Write an essay (double-spaced, 10-12 point Times New Roman font) in which you define the term community, provide examples of some communities that you belong to, and analyze they ways in which they have or have not shaped who you are.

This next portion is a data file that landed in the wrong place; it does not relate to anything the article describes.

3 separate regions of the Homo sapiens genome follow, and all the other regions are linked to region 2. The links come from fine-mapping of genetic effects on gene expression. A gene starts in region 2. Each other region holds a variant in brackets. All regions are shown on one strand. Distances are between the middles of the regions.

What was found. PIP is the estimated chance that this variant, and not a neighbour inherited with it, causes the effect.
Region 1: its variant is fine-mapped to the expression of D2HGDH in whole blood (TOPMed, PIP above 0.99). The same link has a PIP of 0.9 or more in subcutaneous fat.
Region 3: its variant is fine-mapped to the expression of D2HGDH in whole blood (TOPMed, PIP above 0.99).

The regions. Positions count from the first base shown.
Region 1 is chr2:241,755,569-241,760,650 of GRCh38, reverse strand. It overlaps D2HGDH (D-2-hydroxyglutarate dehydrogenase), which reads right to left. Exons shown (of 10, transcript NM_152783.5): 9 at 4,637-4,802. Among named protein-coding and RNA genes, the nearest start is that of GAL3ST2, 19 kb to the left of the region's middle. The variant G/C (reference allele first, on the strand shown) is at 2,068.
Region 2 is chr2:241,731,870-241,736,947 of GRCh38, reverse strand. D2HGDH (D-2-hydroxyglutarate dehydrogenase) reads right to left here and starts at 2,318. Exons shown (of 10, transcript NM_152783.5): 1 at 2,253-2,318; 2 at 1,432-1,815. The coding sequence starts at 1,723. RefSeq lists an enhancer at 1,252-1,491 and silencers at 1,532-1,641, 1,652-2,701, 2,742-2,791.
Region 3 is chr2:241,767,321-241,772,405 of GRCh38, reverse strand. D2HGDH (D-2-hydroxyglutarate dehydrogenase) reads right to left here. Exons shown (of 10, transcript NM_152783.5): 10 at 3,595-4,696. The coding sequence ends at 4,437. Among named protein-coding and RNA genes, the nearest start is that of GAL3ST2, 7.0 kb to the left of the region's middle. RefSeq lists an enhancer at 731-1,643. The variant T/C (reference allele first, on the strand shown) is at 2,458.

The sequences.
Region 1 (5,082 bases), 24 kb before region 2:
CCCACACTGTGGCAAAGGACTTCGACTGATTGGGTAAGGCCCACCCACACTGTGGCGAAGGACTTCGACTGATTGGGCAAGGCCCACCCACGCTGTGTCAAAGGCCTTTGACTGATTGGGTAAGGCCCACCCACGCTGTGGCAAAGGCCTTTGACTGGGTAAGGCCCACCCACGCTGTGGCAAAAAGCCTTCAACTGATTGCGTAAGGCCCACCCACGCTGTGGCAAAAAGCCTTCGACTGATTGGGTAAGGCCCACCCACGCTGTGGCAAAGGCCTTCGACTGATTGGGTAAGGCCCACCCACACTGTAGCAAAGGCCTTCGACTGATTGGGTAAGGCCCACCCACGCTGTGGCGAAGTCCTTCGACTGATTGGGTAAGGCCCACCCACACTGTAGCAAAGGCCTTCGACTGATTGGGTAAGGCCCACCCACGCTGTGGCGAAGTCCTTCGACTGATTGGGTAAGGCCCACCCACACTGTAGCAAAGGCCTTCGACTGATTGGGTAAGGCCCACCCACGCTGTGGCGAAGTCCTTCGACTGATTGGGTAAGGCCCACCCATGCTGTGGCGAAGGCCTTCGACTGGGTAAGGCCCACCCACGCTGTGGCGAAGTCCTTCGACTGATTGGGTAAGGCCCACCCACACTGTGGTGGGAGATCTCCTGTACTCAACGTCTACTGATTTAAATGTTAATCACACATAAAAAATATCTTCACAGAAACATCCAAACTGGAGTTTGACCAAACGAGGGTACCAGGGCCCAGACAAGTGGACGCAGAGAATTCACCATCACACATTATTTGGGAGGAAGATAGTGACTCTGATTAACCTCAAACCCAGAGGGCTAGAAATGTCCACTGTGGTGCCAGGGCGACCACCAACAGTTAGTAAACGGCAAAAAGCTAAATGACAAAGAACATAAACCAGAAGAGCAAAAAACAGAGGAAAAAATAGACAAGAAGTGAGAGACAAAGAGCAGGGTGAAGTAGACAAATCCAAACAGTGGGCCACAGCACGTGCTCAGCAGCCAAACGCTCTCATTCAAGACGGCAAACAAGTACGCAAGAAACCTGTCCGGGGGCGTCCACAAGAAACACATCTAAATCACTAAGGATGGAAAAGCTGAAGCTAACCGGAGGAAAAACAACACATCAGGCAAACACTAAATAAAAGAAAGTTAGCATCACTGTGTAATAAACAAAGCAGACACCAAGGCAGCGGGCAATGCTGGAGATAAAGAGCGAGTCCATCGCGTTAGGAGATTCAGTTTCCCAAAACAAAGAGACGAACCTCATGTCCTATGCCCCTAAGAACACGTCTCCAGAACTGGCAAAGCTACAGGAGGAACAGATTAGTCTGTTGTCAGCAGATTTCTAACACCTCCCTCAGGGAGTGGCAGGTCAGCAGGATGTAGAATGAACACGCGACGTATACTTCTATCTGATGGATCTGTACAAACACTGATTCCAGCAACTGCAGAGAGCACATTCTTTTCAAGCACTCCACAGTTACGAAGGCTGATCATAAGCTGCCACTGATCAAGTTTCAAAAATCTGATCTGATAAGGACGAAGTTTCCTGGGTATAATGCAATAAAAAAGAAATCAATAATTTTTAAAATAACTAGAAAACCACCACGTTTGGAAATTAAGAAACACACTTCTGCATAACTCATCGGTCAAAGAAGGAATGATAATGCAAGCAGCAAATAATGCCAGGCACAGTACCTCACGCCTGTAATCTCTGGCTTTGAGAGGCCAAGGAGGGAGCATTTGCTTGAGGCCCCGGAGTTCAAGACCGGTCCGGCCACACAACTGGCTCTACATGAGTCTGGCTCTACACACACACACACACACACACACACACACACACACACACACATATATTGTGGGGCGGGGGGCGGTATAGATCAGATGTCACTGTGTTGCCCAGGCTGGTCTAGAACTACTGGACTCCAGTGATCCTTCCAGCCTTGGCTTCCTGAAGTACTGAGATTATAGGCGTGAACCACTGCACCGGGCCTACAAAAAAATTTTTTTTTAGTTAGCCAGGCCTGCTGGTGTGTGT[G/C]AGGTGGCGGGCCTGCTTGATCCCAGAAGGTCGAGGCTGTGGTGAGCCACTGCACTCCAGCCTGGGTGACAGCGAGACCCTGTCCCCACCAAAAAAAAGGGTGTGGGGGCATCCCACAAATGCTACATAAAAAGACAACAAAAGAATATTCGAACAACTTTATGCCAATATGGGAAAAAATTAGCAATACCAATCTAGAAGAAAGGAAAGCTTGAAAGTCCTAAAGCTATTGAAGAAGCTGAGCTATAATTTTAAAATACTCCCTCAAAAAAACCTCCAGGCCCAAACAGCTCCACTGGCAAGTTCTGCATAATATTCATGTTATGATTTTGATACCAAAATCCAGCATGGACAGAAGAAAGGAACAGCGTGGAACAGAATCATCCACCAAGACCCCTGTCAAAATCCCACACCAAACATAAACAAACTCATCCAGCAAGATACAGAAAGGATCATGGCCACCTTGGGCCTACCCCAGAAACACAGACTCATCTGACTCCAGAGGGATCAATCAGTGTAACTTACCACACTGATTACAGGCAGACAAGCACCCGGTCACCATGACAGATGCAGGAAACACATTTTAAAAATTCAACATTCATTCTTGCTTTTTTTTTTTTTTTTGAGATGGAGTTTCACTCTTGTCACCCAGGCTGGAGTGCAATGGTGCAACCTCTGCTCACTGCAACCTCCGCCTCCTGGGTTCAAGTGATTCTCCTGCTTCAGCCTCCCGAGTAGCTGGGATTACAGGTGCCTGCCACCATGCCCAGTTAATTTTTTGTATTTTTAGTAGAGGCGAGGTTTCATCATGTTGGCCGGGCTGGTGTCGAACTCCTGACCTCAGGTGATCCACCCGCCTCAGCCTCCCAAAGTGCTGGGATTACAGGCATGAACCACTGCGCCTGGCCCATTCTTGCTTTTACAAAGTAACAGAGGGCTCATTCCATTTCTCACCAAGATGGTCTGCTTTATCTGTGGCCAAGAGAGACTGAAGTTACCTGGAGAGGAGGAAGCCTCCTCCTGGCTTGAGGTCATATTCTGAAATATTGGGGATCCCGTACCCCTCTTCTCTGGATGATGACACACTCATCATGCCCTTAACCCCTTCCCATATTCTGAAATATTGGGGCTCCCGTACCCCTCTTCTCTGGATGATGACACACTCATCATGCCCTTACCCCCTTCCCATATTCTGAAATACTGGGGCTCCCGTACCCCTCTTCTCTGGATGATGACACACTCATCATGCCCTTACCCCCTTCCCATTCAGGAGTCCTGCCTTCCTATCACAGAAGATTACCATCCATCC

Revise the uploaded document to meet listed requirements. Your assignment is to write a 4 or more page essay (double-spaced, 10-12 point Times New Roman font) in which you define the term community, provide examples of some communities that you belong to, and analyze they ways in which they have or have not shaped who you are. You are not required to do outside research for this assignment, but you may, and you must include at least two quotes in your essay from some of the reading materials from class so far or from your own outside reading. However, the community definition and descriptions should primarily be based on your observations, your experiences, your memories, and your knowledge. Outside information and quotes should be used to supplement or support what you write. Sample Outline Note: Below is a suggested outline of information to include in your essay. You aren’t required to follow it exactly; you can modify it to fit with your writing, but it should include the information identified below, be logical, and be written in an academic writing style–with topic sentences, transitions, and so on. General Essay Outline Introduction. Creative Hook: Open your essay with something that engages reader interest and sets the tone for your essay, such as a short anecdote, a description, a peculiar fact, a quote, or an open-ended question. Definitions, Context, Complications: You might consider including some of the following: discussing your overall approach or methodology (i.e. How are you defining community?); or describing challenges you faced in defining the term, and how you solved them; or including limitations and/or complications in the definitions or in determining the influence of communities on individuals; or discussing conflicts among yourself and the multiple communities you belong to; or discuss do or do not influence who you are. Background Information & Overview: Provide a brief general overview of your essay without repeating the above. You might consider briefly introducing the communities that you belong to which you will discuss in the essay; or briefly introducing yourself; or writing one or two sentences about each of the body paragraphs that follow. The introduction paragraph is “The Big Picture.” Thesis Statement: Finally, include an overarching a thesis statement that clearly defines what community means to you, identifies some communities that you belong to, and how they have shaped who you are. Part One: Definition of “Community” [One or More Paragraphs] Your Definition of the Term “Community” How do you define “community”? What is your definition? Are there common characteristics? Shared beliefs? Something else? You can also elaborate on challenges of coming up with a suitable definition here; for instance, you might: explain in more detail how you chose to define the term and/or any challenges you encountered, or address how to account for generalizing an inclusive-enough definition that still accounts for individual variations within the group. You might discuss variations of the definition: What are the similarities and differences between how others define it and how you define it? What are its most noticeable characteristics? Is it changing? Does it never seem to change? You also might discuss or complicate or problematize the relationship of individuals to community or communities: what that conflict is, how communities can conflict with one another even though they contain some of the same people. Part Two: Examples of Communities You Belong To [Multiple Paragraphs] Keeping in mind your own definition of the term community above, and using that as a guide, define and describe two or more communities that you belong to–one community per paragraph. Note: In this part, you should consider not only what order to define and describe the communities you belong to, but also which communities you choose to write about. Your essay might be more interesting if you choose surprising combinations or two (or more) communities that conflict with each other or cause you conflict or stress because of belonging to both. Develop these paragraphs based on what you know about the community; for example: share your observations or anything significant you know about its history, members, reputation, strengths and weaknesses, stereotypes vs. reality, prominent people who are a part too, or its current relevance, significance, or situation; tell a story about how you came to identify as a part of it; consider including anything you know about its founding or any significant events in its history that you are aware of; and perhaps include what makes it special or unique, in your opinion? What types of people are included? What do they do? How do they get along? Is the community undergoing any sort of change? You might also include personal reflections. Where do you fit in? Given all that you have reported so far, reflect on the value (or lack thereof) of being a part of the community you have observed. Using your class journals, observations, conversations, and any other useful materials, describe what your role in the community you are writing about is. Did you choose it or were you born into it? Do you fit in? How? Do you have “roots” there? Are you an outsider or newcomer? A leader? A rebel? Think this section as a mini-history lesson or an introduction to the location / space for someone completely unfamiliar with its history or reputation. Part Three: How These Communities Inform Your Identity (or Don’t) [One or more paragraphs] In this section, think about and describe the ways in which the communities you identify as being a part of have influenced who you are, and/or which you resist being influenced by. You might consider explaining how the communities influence you with some personal examples, memories, or reflections; Or you might consider complicating how they conflict with each other and explaining how you deal with the conflict. Conclusion Final Analysis. Avoid summary. This final section is an overall analysis of your community experience in which you examine its important aspects from a “big picture” perspective. Your goal should be to bring together everything you have discussed in the preceding paragraphs and comment on how they all intersect–or don’t. This might be a good place to revisit the way you have framed the issues from your introduction or reflect on your beliefs about the ways in which communities can affect individuals or create conflict within individuals, among members, or with other communities. Or consider developing an argument about what best defines the communities you are a part of: What do they stand for overall? What do they have in common? How do they differ? Why is this important? Other ideas and questions to consider: What is the value of belonging to a community? The negatives? What advice do you have for readers who find themselves in a similar situation as you? Do you have recommendations for readers? Can you be a part of a group while maintaining your own personal identity? I have attached document that needs revising and completed